Through its enlargements and the launching of the Eastern Partnership the European Union (EU) approached Russia’s so-called near abroad. The shared neighbourhood is spotted with ‘de facto states’ such as Abkhazia, South Ossetia, Nagorno-Karabakh, Transnistria, Donetsk and Luhansk, which proclaimed independence from their ‘mother states’: Georgia, Azerbaijan, Moldova and Ukraine respectively. In the absence of international recognition, however, these self-proclaimed republics depend on the support of their patrons: Russia and, in the case of Nagorno-Karabakh, Armenia.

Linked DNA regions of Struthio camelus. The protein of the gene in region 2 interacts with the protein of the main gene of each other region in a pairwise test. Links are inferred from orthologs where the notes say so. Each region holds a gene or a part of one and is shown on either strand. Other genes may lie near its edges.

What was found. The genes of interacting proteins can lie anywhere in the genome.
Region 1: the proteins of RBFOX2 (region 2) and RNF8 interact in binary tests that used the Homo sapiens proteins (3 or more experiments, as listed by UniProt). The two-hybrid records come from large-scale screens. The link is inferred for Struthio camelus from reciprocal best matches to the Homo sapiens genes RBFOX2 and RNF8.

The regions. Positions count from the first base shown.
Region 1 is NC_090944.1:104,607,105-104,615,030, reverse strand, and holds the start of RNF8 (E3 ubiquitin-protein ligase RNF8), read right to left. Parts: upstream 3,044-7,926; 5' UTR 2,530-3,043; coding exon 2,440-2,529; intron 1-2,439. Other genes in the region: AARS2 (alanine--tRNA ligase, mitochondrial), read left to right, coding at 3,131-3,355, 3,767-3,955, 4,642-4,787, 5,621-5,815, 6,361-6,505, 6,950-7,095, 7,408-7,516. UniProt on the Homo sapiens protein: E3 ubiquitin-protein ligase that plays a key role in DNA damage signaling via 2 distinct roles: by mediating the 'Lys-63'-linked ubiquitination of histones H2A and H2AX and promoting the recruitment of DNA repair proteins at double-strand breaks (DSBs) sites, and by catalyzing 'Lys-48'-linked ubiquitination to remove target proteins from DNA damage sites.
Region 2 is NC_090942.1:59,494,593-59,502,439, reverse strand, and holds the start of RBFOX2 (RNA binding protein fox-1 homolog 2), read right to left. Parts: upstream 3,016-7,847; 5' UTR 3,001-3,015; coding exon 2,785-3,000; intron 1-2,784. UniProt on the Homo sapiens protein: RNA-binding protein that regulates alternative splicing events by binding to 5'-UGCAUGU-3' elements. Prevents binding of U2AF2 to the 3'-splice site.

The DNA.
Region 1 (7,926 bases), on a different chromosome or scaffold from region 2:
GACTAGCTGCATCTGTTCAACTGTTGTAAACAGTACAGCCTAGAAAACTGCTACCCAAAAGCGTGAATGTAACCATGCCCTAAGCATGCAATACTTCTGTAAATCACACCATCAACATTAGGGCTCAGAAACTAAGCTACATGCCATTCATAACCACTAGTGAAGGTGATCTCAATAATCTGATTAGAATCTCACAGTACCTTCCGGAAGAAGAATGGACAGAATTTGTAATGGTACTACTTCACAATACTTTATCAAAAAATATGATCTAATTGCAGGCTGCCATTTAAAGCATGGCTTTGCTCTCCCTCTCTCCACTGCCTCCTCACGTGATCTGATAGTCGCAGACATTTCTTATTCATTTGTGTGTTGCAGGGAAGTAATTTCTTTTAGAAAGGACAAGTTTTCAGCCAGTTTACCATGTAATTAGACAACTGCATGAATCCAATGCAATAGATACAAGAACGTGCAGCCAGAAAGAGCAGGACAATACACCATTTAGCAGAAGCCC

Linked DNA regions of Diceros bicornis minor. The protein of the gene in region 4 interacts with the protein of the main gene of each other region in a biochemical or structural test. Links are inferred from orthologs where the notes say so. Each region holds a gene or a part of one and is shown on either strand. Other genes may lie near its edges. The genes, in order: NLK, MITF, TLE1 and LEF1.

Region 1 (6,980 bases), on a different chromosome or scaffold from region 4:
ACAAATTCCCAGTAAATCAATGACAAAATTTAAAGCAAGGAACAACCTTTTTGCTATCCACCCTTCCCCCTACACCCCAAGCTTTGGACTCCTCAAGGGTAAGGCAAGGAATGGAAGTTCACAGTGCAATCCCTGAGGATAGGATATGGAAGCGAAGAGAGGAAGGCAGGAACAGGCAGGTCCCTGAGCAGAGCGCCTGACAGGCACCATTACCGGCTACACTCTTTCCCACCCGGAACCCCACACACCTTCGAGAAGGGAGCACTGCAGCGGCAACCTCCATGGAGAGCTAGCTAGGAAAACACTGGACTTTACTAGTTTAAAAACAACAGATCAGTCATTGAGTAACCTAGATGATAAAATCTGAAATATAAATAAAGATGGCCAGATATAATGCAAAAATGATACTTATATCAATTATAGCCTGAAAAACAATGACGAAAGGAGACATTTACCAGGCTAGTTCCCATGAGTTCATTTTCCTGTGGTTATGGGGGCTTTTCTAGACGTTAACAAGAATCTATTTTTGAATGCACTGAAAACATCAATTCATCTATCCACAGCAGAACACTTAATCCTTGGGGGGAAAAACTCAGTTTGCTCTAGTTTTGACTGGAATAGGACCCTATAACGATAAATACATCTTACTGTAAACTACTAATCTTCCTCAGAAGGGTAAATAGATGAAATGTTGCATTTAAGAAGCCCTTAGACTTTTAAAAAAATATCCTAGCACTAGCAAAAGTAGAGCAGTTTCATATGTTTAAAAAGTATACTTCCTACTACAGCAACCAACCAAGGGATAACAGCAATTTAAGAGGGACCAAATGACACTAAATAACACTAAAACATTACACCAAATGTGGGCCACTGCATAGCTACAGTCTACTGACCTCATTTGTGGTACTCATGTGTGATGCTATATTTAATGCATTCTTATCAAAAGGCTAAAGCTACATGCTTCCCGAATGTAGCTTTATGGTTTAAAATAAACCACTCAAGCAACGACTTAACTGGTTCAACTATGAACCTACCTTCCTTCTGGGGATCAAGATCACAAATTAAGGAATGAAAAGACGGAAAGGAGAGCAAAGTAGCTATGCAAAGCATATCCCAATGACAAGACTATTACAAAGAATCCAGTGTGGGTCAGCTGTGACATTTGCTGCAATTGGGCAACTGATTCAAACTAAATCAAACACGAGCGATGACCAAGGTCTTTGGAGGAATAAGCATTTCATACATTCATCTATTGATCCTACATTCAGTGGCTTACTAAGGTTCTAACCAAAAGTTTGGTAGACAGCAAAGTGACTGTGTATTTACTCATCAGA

This translates into particular legal implications for those regions: while they are formally perceived to remain integral parts of their mother states, the latter do not exercise an effective control there. Since the EU is tightening its bonds with the Eastern Partnership countries, the question arises how it engages with these de facto states. The EU’s interaction with the ‘unrecognised states’ in the Eastern Partnership is shaped by both international and EU law. While Brussels respects the international legal framework limiting its engagement (e.g. the obligation to respect the territorial integrity and sovereignty of the mother states or the lack of competence to grant recognition or establish diplomatic relations), it has found pragmatic ways to interact with the de facto states. The Union addresses those self-proclaimed republics by shaping the recognition practices of its member states, by enabling the EU Delegations and Special Representatives to have contacts with the de facto authorities, by highlighting its adherence to the principles of international law in its political statements and jurisprudence, and by pursuing a Non-recognition and Engagement Policy.
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